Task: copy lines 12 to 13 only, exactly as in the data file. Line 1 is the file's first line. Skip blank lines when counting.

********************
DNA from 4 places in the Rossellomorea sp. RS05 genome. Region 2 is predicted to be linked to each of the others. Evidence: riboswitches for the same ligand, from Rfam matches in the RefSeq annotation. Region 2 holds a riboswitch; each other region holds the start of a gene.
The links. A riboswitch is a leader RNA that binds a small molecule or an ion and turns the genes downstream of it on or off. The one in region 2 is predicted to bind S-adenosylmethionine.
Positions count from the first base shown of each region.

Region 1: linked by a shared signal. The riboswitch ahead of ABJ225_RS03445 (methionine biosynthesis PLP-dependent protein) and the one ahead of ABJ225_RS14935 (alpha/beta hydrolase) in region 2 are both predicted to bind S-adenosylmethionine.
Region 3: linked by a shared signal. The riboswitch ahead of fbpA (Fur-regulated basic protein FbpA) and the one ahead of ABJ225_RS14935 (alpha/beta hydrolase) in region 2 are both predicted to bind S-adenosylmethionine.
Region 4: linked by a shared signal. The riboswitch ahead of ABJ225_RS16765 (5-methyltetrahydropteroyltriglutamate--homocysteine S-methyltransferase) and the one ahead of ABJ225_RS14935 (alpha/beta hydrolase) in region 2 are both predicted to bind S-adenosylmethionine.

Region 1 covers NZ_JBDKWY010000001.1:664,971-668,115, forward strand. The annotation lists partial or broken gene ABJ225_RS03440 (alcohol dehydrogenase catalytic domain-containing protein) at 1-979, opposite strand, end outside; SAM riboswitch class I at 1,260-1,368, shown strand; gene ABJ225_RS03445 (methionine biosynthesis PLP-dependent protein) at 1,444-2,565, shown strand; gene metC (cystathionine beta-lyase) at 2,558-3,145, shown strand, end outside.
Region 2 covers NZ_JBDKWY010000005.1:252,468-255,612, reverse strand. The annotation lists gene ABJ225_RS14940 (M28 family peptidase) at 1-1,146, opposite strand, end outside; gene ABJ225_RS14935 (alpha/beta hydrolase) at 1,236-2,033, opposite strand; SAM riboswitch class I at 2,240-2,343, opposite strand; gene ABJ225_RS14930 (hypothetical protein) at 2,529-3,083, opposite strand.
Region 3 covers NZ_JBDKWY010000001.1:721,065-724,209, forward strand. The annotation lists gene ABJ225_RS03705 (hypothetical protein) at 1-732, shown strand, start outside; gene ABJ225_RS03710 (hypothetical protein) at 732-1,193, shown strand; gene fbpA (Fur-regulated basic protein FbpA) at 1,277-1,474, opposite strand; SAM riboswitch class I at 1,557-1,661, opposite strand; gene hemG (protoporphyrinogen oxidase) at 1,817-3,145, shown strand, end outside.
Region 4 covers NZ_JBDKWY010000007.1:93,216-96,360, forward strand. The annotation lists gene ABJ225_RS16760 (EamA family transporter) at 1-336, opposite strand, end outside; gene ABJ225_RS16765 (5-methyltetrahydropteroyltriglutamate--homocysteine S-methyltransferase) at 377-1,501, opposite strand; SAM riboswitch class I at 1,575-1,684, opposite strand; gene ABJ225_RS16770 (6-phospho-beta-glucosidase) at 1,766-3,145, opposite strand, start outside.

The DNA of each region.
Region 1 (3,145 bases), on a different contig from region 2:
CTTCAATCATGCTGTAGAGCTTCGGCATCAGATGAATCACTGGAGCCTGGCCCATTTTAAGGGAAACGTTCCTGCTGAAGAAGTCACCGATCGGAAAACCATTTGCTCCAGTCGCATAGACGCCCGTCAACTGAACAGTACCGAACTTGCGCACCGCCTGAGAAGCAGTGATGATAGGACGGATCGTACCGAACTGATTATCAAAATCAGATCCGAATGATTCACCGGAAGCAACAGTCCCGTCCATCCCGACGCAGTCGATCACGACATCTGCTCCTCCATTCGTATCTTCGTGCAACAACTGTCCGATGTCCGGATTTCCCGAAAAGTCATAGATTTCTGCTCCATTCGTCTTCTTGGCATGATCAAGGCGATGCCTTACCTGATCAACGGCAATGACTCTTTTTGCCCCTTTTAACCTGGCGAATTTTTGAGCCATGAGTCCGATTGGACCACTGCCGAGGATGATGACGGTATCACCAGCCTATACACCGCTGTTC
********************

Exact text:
Region 1 (3,145 bases), on a different contig from region 2:
CTTCAATCATGCTGTAGAGCTTCGGCATCAGATGAATCACTGGAGCCTGGCCCATTTTAAGGGAAACGTTCCTGCTGAAGAAGTCACCGATCGGAAAACCATTTGCTCCAGTCGCATAGACGCCCGTCAACTGAACAGTACCGAACTTGCGCACCGCCTGAGAAGCAGTGATGATAGGACGGATCGTACCGAACTGATTATCAAAATCAGATCCGAATGATTCACCGGAAGCAACAGTCCCGTCCATCCCGACGCAGTCGATCACGACATCTGCTCCTCCATTCGTATCTTCGTGCAACAACTGTCCGATGTCCGGATTTCCCGAAAAGTCATAGATTTCTGCTCCATTCGTCTTCTTGGCATGATCAAGGCGATGCCTTACCTGATCAACGGCAATGACTCTTTTTGCCCCTTTTAACCTGGCGAATTTTTGAGCCATGAGTCCGATTGGACCACTGCCGAGGATGATGACGGTATCACCAGCCTATACACCGCTGTTC